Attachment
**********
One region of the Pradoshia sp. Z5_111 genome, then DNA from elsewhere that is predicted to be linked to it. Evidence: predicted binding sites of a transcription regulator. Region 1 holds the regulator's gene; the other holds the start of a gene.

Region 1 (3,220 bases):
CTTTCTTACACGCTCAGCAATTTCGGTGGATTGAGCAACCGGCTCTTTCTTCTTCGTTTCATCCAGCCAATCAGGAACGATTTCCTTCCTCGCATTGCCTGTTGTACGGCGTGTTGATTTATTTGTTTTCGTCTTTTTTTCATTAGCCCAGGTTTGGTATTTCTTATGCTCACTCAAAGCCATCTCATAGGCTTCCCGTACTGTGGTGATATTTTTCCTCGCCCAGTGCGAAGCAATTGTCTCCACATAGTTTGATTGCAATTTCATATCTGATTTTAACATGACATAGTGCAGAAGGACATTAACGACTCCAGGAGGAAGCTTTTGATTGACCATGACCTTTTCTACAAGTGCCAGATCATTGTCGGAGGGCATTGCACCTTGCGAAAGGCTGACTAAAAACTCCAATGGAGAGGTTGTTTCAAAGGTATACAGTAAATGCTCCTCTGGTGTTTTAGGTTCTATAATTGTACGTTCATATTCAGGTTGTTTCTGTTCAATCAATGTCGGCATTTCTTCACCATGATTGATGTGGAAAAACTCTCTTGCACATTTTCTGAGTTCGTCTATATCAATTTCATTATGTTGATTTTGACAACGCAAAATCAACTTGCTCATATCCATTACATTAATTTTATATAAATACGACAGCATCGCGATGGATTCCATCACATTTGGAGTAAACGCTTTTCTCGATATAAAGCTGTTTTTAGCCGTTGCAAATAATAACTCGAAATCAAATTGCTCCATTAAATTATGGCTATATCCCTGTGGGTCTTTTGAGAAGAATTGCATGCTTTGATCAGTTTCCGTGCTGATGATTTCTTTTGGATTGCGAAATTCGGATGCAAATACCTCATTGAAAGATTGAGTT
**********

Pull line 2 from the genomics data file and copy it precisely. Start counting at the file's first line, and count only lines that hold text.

Region 1 (3,220 bases):